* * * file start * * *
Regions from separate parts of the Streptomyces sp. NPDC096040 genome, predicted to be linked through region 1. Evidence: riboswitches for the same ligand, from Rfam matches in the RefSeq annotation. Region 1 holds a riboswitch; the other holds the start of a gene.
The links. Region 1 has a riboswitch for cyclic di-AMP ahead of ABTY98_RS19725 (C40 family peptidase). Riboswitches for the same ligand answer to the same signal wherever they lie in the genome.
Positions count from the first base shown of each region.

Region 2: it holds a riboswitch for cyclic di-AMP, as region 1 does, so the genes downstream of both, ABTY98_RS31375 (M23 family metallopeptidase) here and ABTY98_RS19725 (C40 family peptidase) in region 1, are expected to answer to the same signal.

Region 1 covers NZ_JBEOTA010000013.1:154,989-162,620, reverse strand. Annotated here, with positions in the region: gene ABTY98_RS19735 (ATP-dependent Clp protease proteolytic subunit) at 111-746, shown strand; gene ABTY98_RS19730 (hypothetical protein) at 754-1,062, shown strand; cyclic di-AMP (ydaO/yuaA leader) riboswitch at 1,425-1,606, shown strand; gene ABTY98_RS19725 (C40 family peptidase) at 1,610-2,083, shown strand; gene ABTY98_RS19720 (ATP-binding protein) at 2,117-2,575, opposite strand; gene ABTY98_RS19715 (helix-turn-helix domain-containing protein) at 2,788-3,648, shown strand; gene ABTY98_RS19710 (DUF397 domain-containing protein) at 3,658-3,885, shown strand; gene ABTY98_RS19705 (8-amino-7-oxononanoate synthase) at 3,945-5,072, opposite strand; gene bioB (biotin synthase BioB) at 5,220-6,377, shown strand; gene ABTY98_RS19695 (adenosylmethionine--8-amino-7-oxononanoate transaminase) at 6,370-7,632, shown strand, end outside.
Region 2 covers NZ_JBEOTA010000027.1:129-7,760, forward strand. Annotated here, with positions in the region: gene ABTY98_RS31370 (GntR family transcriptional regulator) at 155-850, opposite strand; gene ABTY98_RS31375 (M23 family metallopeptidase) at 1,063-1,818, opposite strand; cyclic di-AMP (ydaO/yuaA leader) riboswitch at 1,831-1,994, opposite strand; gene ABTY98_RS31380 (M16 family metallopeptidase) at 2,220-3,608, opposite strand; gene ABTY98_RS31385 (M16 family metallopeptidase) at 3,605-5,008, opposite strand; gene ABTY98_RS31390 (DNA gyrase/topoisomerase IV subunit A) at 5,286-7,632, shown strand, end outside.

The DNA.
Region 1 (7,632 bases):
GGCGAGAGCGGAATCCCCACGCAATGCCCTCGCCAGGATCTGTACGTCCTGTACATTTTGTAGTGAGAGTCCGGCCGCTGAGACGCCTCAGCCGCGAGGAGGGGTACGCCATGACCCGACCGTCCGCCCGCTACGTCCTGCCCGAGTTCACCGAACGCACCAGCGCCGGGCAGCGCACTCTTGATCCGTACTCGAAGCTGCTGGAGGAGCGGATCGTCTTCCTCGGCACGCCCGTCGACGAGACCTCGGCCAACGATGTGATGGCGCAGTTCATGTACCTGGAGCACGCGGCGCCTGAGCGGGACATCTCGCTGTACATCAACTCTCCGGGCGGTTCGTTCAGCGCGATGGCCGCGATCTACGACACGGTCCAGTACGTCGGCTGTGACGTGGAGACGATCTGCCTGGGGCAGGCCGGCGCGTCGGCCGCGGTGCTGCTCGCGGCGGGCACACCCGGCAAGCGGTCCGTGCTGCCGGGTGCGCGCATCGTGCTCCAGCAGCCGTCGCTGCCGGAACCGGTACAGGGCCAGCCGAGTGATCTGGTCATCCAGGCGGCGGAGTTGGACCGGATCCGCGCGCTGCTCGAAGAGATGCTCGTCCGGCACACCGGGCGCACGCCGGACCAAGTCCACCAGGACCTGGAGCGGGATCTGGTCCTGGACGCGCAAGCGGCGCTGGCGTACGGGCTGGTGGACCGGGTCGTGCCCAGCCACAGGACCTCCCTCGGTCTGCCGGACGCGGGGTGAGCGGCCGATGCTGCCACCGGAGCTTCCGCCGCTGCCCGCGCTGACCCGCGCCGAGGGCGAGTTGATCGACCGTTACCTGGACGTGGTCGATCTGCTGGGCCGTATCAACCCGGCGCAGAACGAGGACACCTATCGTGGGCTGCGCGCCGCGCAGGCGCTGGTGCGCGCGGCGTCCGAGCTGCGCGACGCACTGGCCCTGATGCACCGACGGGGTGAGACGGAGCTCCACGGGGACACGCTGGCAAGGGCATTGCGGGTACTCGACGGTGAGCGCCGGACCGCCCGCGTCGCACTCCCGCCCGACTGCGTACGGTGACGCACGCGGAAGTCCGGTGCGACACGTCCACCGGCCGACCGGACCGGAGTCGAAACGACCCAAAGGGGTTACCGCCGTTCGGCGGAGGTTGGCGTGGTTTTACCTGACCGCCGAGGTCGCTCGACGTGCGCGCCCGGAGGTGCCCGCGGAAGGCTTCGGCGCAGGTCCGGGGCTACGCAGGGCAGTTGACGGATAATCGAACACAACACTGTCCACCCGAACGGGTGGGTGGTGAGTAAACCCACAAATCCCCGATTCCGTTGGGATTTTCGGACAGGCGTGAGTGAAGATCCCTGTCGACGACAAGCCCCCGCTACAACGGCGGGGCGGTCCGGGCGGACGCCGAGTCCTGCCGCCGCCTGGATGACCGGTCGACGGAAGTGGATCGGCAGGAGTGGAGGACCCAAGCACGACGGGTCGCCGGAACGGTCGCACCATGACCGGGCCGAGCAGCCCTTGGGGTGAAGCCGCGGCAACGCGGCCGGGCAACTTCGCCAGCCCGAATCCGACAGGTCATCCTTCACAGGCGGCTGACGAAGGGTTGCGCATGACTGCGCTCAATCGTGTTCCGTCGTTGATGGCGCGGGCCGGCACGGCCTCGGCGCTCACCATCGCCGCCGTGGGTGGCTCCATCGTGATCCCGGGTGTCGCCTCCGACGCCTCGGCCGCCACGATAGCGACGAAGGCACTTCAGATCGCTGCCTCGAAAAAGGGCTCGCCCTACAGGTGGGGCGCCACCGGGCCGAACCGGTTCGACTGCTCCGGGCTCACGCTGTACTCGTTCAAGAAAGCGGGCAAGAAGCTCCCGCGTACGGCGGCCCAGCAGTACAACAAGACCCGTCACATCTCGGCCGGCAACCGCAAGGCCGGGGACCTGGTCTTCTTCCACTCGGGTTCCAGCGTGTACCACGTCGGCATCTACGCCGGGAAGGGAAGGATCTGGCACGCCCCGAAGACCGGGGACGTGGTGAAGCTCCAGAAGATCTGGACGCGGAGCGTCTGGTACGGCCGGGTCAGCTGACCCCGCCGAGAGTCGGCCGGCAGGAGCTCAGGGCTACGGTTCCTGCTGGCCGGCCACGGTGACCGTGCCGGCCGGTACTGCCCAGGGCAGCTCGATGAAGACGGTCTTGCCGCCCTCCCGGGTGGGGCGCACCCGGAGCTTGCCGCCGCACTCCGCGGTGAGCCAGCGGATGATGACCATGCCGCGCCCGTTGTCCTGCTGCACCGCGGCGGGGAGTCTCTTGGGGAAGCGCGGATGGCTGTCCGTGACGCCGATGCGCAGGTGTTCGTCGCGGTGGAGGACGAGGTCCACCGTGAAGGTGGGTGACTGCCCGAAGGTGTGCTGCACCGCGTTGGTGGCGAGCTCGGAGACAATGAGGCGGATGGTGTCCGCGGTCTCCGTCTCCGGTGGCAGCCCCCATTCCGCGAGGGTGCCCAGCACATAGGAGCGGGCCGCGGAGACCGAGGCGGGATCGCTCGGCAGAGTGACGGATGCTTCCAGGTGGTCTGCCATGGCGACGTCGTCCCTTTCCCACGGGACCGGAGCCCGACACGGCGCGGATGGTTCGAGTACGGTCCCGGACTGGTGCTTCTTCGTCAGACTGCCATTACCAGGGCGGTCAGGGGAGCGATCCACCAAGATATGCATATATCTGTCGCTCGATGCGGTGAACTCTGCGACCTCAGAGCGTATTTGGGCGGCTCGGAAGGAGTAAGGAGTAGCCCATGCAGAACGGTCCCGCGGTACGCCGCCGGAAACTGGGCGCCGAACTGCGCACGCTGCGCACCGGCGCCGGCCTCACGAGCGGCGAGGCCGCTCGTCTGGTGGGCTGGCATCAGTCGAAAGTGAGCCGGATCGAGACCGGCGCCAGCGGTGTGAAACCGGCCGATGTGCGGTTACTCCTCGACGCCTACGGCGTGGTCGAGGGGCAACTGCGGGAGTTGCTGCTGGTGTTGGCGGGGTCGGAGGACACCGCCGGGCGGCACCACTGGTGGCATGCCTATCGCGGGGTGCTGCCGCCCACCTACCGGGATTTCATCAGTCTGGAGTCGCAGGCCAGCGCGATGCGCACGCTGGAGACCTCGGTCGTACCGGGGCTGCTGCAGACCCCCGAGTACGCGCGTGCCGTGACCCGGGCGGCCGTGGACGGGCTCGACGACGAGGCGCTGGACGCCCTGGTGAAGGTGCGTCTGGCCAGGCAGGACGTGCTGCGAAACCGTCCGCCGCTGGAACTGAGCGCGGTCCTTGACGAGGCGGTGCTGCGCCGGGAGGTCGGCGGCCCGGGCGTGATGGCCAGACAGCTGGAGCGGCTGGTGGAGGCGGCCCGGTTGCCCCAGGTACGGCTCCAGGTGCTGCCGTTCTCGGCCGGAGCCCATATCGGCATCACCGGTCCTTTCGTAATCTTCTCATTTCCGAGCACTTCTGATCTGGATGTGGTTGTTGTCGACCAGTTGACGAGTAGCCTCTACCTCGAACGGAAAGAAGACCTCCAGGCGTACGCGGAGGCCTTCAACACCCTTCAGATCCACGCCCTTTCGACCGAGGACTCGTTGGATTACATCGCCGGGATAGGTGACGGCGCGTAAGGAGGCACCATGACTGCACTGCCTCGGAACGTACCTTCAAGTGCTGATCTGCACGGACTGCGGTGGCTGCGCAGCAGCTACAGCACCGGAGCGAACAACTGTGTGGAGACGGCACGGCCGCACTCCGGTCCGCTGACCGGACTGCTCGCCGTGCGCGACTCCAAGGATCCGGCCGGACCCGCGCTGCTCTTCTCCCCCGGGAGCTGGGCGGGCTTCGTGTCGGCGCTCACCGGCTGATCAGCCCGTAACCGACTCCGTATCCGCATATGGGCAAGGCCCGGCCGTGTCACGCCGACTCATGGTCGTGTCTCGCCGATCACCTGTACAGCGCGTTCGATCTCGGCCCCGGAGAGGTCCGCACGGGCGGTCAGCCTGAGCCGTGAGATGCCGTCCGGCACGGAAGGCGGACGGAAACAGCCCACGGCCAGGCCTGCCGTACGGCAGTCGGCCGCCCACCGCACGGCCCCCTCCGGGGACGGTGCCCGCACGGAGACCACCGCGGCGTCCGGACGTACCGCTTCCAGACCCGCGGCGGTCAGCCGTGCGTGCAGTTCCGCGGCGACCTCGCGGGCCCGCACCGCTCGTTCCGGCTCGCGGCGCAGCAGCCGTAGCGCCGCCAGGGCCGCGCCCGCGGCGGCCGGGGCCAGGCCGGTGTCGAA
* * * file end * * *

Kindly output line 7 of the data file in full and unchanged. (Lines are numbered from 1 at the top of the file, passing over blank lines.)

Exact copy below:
The DNA.